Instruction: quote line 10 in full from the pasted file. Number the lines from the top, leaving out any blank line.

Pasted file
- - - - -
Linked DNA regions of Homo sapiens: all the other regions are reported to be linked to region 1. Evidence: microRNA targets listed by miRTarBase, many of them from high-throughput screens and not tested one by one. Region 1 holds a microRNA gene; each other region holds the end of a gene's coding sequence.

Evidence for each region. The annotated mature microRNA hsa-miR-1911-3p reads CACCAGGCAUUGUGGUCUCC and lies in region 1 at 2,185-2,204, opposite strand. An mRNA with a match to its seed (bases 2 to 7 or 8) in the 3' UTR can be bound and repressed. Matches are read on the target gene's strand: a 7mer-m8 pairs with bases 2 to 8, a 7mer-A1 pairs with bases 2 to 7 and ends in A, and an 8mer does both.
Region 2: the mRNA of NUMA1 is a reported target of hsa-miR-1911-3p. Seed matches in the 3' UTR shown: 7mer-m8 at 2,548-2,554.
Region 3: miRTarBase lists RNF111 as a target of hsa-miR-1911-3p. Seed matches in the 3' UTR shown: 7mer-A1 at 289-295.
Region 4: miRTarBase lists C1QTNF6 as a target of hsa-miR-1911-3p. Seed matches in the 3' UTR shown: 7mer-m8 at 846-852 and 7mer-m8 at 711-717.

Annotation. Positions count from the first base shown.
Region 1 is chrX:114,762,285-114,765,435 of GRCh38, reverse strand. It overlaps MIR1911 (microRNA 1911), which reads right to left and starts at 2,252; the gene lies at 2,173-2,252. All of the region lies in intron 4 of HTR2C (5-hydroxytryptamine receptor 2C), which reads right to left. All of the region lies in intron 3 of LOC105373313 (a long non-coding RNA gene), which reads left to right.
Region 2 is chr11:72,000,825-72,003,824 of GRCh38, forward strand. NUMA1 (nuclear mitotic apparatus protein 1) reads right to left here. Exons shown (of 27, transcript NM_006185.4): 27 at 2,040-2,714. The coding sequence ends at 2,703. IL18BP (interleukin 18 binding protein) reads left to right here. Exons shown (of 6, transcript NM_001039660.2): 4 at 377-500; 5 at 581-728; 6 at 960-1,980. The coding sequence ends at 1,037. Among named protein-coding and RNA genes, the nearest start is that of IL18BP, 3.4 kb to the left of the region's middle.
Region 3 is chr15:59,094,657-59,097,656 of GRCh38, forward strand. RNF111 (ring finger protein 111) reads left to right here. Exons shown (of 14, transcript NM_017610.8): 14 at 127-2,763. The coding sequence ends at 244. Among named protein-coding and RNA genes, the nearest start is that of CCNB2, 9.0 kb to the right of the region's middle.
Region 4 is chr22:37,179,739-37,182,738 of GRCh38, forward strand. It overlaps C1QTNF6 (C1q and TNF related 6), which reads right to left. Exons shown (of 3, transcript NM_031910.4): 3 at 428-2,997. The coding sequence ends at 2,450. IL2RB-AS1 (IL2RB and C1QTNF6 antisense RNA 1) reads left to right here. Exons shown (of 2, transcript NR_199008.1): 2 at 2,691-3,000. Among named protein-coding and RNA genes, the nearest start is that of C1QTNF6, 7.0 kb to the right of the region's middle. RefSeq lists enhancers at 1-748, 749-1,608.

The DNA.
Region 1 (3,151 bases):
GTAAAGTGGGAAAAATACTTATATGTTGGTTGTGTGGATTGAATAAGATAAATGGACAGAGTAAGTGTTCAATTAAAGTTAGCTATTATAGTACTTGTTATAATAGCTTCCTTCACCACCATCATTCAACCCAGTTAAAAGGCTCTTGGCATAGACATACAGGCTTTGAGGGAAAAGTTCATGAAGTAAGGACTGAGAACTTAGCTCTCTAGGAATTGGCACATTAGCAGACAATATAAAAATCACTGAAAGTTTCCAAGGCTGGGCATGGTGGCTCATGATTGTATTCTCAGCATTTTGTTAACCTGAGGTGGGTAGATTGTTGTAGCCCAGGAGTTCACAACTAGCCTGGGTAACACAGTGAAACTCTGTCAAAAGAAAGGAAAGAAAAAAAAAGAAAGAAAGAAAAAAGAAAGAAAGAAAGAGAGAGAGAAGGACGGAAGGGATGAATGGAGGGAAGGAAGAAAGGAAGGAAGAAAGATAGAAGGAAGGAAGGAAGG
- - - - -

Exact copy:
Region 4 is chr22:37,179,739-37,182,738 of GRCh38, forward strand. It overlaps C1QTNF6 (C1q and TNF related 6), which reads right to left. Exons shown (of 3, transcript NM_031910.4): 3 at 428-2,997. The coding sequence ends at 2,450. IL2RB-AS1 (IL2RB and C1QTNF6 antisense RNA 1) reads left to right here. Exons shown (of 2, transcript NR_199008.1): 2 at 2,691-3,000. Among named protein-coding and RNA genes, the nearest start is that of C1QTNF6, 7.0 kb to the right of the region's middle. RefSeq lists enhancers at 1-748, 749-1,608.